Rockhopper Trail – Hopping Rocks with the wild boys and friends!

Rockhopper trail is located on Rt 518 in West Amwell.  The Parking lot for this preserve is the same one as Dry Creek, but you need to cross Rt. 518 to get to the trail head.

Link to trail map and more information

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I love this little sign!  I found it absolutely charming and my Little Dude loved looking for the blue squares!  I was joined by two of my friends (and bandmates!) and two pups.

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If my boss had not told me I was going to walk along side this property on my way to the Rock Hopper Trail, I would never have found this trail!  It definitely feels a little trespass-y, but this is the way to get onto the trail.

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My dude and I love these little bridges!  There were so much fun to cross over the mud patches.

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Mile-a-minute, Persicaria perfoliata (formerly known as Polygonum perfoliatum), is a highly invasive weed that can grow up to six inches a day!  A weevil, Rhinocominus latipes, was approved for bio-control of Mile-a-minute in 2004 and since has been released in New Jersey and Delaware.  From what I have seen, the damage on these leaves look like the damage caused by R. latipes.

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Violet Wood sorrel, Oxalis violacea.  I had no idea what this was when we were out hiking, and enrolled the help of my co-worker to help me ID back in the office.  Until now I only knew of the common yellow wood sorrel, Oxalis stricta.  I loved eating the lemony leaves of wood sorrel as a child.  I wonder if these leaves would have tasted the same?

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Sori clusters on a fern!  Click here to read more about the fern reproductive lifecycle.  The sori clusters hold the spores that ferns use in reproduction.  Fascinating ferns!

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Shagbark Hickory (Carya ovata) on the left and White Oak (Quercus alba) on the right.  Both of these species have bark that peels, but Shagbark Hickory has bark that pieces vertically in strips and White Oak peels horizontally, almost like a door opening.

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I loved all the rocks on this trail.  They made wonderful resting spots for water breaks!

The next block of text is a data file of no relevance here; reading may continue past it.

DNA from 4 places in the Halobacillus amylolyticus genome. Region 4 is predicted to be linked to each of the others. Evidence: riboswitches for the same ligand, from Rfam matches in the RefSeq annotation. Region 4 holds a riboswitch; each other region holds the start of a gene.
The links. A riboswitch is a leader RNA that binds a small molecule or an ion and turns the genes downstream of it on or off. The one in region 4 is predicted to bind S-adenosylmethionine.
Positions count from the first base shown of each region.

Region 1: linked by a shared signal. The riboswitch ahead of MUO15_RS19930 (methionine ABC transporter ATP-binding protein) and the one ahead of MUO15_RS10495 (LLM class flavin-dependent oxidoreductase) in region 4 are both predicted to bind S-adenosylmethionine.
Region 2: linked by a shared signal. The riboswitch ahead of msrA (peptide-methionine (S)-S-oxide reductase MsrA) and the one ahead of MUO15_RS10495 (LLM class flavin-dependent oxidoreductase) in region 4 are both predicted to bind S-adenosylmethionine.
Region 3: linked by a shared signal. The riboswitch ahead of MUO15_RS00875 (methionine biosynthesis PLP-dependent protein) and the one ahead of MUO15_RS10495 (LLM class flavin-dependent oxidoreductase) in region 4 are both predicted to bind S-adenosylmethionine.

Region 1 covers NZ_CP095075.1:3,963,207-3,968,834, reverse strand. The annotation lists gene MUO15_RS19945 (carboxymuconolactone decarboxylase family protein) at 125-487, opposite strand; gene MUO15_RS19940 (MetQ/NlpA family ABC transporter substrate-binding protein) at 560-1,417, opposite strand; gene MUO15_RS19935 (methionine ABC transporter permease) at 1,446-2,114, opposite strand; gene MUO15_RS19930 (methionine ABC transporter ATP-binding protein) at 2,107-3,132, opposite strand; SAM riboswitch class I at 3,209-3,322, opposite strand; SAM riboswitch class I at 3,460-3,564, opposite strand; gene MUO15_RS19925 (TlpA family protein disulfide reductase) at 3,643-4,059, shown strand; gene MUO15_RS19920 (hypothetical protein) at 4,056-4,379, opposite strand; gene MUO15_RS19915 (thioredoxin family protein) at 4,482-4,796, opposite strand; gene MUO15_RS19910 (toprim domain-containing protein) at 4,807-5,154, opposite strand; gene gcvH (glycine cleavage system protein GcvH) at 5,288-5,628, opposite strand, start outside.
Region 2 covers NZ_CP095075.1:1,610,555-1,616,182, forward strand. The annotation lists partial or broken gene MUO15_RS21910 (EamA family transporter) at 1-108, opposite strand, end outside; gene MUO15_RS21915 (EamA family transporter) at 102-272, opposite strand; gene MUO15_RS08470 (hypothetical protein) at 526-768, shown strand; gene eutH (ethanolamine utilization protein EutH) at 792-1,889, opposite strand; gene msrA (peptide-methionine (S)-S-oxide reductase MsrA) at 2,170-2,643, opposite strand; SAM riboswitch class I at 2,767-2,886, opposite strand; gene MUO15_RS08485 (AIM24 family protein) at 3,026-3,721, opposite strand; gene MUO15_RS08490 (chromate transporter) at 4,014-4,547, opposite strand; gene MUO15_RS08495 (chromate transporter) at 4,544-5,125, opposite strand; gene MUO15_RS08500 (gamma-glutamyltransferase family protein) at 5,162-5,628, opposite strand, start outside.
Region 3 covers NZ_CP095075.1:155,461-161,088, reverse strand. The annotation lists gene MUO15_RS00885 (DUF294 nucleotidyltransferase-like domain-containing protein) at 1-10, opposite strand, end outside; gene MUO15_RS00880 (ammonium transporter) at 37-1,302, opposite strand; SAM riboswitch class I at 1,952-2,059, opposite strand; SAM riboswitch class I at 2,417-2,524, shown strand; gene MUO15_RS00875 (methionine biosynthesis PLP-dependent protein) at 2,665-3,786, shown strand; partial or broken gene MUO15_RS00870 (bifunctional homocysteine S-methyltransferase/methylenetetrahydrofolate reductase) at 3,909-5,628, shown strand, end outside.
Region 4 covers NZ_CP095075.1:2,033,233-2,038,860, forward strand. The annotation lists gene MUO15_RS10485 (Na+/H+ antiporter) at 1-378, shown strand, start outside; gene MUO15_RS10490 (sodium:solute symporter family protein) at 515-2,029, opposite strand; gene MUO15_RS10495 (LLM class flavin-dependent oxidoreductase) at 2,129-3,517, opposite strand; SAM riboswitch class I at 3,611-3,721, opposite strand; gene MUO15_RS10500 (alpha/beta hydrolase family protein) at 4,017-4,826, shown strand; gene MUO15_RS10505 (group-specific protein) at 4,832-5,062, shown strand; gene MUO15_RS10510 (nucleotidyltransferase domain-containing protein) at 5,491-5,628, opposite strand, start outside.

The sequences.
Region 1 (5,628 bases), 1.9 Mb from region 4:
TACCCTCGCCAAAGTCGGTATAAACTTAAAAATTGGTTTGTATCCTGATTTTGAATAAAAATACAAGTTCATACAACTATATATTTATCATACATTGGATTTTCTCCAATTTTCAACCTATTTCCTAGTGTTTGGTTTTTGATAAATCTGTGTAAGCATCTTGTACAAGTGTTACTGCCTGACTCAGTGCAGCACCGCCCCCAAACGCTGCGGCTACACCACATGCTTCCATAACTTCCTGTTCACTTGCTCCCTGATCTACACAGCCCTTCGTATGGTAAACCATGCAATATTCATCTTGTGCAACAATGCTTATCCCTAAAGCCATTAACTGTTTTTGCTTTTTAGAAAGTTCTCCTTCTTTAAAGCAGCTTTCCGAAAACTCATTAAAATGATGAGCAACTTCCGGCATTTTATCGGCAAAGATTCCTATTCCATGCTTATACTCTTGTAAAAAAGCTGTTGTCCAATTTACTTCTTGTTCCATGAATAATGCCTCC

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Partridge berry (Mitchella repens) in flower.  This little creeping native has beautiful red berries in the fall.  This is a great alternative to planting non-native periwinkle as a creeping ground cover on your property!

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Roots wrapped around a boulder.  This rock was most likely covered in soil when this tree started to grow and then a flood (or multiple floods) washed away the soil, exposing the roots.  You can’t see it in this picture, but this tree and boulder are right on the edge of a small stream.  Trees can start to grow in small pockets of dirt and debris on top of rocks, but you most likely would not have such extensive root growth around the rock.  If this scenario was not growing right by the stream, I think I wouldn’t feel as confident about what was happening here, but some of the best ways of figuring out an interesting situation is to step back, and look at it from all angles.

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Littlest is not quite ready for rock hopping, but he is enjoying crawling over the rocks!

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Hopping rocks on the Rockhopper trail!

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Chestnut Oak (Quercus montana) is one of those monster trees of the forest.  This tree can be massive and the branches are so high in the canopy that it is hard to see the leaves.  The leaves of this tree are scabrous – meaning that they feel rough to the touch.

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Wild Yam, Dioscorea villosa, is a native New Jersey vine.  I have not found many peer-reviewed articles about the medical use of Wild Yam root, I have read that it is used in traditional medicine for women’s reproductive system health issues.

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I cherish these moments of my wild boys running through the woods.  It is a wonderful thing to let child play and explore the world around them.

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